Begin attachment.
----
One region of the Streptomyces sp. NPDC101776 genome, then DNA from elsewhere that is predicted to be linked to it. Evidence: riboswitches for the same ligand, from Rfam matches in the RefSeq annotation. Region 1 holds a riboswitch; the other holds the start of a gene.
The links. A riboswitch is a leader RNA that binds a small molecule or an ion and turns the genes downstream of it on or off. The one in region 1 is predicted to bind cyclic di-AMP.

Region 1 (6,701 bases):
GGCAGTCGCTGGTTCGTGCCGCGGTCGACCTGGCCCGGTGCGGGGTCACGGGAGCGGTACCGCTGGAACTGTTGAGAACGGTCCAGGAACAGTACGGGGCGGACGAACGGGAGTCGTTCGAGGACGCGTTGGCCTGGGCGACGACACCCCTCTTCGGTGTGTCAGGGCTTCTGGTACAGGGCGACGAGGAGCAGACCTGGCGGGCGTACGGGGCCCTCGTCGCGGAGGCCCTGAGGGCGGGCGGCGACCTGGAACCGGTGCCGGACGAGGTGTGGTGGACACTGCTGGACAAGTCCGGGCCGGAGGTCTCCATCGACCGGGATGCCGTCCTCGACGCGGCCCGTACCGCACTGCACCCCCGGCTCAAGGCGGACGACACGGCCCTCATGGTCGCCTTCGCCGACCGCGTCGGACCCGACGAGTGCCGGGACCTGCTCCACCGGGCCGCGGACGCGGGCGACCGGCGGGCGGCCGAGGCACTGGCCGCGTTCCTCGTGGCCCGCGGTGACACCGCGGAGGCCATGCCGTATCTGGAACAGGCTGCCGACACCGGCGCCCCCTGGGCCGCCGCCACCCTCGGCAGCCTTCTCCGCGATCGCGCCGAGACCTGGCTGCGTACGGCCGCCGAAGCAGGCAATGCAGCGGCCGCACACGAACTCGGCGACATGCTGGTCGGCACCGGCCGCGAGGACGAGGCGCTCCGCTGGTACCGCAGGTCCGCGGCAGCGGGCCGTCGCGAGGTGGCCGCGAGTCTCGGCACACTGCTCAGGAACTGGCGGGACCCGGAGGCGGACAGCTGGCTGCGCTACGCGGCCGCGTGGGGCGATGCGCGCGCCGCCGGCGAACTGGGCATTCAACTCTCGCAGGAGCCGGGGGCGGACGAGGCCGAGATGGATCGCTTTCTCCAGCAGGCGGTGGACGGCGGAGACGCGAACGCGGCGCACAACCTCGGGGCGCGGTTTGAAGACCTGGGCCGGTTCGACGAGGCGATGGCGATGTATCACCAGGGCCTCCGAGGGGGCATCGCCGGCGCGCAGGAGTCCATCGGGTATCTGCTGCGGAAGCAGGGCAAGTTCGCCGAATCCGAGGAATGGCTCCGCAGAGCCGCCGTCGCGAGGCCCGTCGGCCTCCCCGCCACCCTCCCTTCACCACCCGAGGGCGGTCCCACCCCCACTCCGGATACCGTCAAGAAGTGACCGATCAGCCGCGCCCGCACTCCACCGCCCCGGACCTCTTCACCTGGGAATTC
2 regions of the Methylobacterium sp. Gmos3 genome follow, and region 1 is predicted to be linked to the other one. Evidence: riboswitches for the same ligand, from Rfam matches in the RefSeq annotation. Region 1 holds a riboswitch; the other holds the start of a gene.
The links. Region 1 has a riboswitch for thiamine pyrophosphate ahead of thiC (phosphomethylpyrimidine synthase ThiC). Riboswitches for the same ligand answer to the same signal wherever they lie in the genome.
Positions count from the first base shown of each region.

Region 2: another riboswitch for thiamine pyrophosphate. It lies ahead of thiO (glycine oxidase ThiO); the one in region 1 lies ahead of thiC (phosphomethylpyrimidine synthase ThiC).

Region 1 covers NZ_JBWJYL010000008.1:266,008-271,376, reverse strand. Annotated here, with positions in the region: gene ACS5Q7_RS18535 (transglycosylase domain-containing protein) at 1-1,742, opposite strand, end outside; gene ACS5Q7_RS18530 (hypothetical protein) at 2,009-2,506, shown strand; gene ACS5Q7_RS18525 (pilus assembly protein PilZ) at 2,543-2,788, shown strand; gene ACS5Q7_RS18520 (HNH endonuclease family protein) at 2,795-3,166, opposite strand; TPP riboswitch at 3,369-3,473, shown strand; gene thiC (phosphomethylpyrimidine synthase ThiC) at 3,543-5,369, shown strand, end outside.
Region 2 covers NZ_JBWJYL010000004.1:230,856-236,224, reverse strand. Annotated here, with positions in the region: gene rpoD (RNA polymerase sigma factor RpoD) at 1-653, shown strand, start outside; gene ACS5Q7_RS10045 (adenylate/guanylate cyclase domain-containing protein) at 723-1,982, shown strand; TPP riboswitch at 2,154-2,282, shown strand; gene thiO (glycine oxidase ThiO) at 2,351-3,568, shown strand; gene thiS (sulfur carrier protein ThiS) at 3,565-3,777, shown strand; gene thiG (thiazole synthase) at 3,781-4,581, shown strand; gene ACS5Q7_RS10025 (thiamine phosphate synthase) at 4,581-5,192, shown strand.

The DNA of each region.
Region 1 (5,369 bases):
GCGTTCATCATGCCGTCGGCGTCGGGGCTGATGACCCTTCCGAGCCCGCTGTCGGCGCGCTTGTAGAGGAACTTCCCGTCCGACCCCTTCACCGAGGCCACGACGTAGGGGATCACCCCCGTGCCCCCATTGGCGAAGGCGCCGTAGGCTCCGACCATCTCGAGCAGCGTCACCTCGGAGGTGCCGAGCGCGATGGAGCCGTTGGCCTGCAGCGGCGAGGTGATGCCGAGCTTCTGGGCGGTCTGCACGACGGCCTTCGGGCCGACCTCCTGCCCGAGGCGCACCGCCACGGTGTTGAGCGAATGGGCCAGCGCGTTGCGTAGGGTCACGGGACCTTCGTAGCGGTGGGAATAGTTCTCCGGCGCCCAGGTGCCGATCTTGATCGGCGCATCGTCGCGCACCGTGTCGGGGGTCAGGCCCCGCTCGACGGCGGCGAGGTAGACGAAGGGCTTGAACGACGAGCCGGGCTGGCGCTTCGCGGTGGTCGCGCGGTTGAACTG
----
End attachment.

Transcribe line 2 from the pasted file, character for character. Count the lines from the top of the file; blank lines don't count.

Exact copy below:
The links. A riboswitch is a leader RNA that binds a small molecule or an ion and turns the genes downstream of it on or off. The one in region 1 is predicted to bind cyclic di-AMP.